Search for Turkish quake survivors called off

Many camped out in tents or make-shift shelters, fearing more building collapses in aftershocks.

Erics: Rescue teams in eastern
Turkey who have worked around the clock for the past week will
wind up the search for quake survivors by nightfall, Deputy
Prime Minister Besir Atalay announced on Saturday.

As the death toll rose yet again, a solemn Atalay said
operations in Ercis, the worst-hit city in the earthquake
stricken Van province would be called off because hope of
finding anyone else alive had run out.

Six more bodies had been recovered, he said, pushing the
toll to 582.

In all, 231 survivors had been rescued from scores of
collapsed buildings following last Sunday`s 7.2 magnitude
tremor. Over 2,600 people had been wounded in the disaster.

"Rescue teams are still working in the ruins of four
buildings in Ercis. Tonight this will stop," Atalay told
reporters in Van city.

The last person to be found alive was a 12-year-old boy
named Ferhat Tokay who was brought out at dawn on Friday after
spending 108 hours trapped under the ruins of a building in
Ercis, a town of 75,000.

"It is unlikely, barring some miracle, that anyone else
will be found alive in the rubble in such cold weather," a
Turkish doctor was quoted as saying on CNN-Turk television.
The focus today turned to clean-up efforts and the plight
of survivors.

The US was the latest country to offer help, with the
Pentagon saying yesterday that US military aircraft were to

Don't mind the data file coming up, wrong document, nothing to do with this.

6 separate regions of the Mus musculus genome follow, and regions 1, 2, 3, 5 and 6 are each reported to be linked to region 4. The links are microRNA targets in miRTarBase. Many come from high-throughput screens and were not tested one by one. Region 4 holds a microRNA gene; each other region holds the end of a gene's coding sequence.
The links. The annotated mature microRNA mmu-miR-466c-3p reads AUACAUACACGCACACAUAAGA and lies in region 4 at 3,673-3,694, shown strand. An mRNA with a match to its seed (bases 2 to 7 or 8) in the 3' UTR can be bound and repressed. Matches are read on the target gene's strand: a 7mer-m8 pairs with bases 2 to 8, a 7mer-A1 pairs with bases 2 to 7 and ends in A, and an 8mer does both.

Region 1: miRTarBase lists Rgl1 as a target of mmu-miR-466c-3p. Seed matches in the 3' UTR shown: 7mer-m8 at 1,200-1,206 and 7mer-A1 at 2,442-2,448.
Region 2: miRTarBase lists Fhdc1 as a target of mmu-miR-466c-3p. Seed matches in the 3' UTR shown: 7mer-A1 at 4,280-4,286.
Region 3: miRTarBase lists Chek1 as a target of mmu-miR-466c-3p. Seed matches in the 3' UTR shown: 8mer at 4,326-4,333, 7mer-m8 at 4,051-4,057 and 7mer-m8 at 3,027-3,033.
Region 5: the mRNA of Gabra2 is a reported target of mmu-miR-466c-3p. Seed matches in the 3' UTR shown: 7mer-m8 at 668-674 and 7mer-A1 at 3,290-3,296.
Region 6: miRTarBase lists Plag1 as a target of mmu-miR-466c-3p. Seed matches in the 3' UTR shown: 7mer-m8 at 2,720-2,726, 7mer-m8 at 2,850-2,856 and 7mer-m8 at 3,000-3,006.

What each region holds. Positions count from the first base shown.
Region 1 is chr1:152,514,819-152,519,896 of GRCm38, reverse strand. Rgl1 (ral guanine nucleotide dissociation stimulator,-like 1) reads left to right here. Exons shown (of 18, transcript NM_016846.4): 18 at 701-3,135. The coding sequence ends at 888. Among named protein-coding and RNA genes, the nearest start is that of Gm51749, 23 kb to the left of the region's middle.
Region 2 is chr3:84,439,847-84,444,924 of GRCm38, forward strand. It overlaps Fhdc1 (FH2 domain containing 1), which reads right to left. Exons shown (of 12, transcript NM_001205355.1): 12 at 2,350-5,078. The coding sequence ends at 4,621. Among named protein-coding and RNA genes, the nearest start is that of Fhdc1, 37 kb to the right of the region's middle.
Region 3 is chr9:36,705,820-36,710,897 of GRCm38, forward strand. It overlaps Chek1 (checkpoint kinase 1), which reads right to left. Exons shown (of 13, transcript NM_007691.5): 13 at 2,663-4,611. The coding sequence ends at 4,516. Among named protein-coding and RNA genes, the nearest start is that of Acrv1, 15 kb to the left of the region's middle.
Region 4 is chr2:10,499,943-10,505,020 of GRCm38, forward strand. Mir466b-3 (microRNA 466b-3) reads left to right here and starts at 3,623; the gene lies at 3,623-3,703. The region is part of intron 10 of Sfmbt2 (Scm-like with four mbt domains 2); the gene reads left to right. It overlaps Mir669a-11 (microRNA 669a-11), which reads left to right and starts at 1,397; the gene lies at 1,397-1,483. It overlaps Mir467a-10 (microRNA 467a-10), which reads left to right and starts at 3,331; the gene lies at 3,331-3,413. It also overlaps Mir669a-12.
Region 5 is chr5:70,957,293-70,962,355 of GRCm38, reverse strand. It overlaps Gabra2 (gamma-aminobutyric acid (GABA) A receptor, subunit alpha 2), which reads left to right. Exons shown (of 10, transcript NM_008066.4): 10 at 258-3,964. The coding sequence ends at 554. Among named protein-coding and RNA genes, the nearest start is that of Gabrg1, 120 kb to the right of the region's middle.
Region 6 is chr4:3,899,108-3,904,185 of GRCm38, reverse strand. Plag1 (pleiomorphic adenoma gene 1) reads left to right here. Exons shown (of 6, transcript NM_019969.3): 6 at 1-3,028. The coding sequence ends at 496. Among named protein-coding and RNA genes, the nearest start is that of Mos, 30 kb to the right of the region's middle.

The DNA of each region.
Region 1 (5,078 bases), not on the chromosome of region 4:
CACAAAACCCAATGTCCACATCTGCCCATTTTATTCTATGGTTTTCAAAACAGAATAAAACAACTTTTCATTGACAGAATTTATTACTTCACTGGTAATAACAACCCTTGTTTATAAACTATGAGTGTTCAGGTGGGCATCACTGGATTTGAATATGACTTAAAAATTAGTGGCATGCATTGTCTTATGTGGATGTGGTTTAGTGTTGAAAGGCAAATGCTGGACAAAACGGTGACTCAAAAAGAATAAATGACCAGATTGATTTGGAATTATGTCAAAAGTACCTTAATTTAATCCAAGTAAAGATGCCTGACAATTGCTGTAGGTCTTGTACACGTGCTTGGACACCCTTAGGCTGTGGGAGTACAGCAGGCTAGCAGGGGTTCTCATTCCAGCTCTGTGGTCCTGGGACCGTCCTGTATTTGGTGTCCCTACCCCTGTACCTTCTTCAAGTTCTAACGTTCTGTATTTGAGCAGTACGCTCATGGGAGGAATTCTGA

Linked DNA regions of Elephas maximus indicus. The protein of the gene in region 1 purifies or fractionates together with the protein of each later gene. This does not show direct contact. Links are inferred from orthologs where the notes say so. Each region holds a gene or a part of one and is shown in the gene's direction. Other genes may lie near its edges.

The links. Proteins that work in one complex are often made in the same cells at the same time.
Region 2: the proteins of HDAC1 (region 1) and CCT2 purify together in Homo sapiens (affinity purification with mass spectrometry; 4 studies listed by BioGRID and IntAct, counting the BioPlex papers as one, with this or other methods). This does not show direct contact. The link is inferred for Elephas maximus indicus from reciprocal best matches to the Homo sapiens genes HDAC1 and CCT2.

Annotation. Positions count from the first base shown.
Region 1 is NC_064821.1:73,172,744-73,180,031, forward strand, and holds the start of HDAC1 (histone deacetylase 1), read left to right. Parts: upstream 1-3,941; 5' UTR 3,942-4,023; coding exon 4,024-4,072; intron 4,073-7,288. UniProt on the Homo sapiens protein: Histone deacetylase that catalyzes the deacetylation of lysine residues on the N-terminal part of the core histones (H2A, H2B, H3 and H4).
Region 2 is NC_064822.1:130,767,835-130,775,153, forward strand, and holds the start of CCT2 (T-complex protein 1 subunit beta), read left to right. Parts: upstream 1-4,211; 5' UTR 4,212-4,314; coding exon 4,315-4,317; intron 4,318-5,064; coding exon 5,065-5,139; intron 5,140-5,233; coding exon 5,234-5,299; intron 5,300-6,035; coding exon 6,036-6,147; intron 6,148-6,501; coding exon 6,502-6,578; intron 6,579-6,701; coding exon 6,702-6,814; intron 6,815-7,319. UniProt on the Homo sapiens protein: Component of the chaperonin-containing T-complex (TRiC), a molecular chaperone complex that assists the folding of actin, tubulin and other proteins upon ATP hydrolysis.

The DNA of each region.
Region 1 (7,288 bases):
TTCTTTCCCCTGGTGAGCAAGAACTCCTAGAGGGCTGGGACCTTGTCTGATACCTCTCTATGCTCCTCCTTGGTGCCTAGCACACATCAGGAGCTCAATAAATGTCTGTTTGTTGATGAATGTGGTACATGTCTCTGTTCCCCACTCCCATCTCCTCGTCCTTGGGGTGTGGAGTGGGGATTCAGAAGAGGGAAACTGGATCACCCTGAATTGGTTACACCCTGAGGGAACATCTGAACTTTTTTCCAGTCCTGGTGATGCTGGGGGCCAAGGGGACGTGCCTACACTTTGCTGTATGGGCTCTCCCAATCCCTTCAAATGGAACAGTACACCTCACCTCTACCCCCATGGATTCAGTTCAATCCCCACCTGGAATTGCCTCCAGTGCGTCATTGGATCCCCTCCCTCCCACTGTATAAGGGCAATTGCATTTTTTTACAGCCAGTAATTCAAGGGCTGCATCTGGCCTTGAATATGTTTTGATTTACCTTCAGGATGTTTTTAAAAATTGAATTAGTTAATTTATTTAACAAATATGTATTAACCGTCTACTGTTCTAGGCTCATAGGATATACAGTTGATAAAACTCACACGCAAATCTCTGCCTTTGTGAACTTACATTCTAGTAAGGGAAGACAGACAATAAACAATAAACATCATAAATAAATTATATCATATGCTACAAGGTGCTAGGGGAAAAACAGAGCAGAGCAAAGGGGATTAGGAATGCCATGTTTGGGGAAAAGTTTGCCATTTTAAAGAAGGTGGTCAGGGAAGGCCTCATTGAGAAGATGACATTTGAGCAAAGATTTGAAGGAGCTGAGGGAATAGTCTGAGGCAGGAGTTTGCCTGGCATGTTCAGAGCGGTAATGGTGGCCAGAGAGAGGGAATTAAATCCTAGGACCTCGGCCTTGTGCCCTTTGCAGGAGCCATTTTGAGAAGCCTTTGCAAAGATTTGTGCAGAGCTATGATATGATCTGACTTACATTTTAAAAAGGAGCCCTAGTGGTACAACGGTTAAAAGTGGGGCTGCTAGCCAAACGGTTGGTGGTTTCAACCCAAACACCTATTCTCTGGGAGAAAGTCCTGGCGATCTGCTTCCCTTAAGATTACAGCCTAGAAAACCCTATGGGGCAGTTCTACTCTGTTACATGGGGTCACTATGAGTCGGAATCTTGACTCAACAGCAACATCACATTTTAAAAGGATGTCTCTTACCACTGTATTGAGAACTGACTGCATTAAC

begin delivering relief supplies from US military bases in

Atalay thanked the international community "for its
concern" for the Turkish quake victims, and said electricity,
gas, running water and telecommunications networks had been
re-established throughout the region.

City Planning Minister Erdogan Bayraktar, meanwhile,
promised that new housing would be ready in Van by September
2012 for people left homeless by the quake, as fresh rain and
snow in the province added to their misery.

Many camped out in tents or make-shift shelters, fearing
more building collapses in aftershocks. Some camps turned into

A group of comedians from Istanbul tried to lighten the
mood in Ercis, bringing a cake to three-year-old Mouhammed
Kaya to celebrate his birthday with his family, huddled inside
a chilly tent.

Today, teams started clearing rubble in Ercis, hoping to
recover bodies trapped under the masses of iron and concrete,
CNN-Turk and NTV reported.

Since yesterday, Turkish soldiers are accompanying trucks
carrying supplies to the region after angry survivors looted
several Turkish Red Crescent trucks, amid complaints that aid
was not arriving fast enough.

The Islamist-rooted government of President Abdullah Gul,
meanwhile, called off celebrations, including the traditional
military parade, due to take place on Saturday for the 88th
anniversary of the Turkish republic, founded on October 29,

Secular groups charged it with using the quake as a
pretext to ignore the secular roots of modern Turkey, with an
editorial in the Vatan newspaper saying: "Why don`t you cancel
the republic while you`re at it, too!"

Turkey has accepted help from dozens of countries,
including Israel and Armenia, both states with which it has
frosty relations.

With the Muslim Eid al-Adha festival of sacrifice due in
early November, the Turkish Red Crescent would distribute the
meat of 500 cattle in the region, Anatolia news agency


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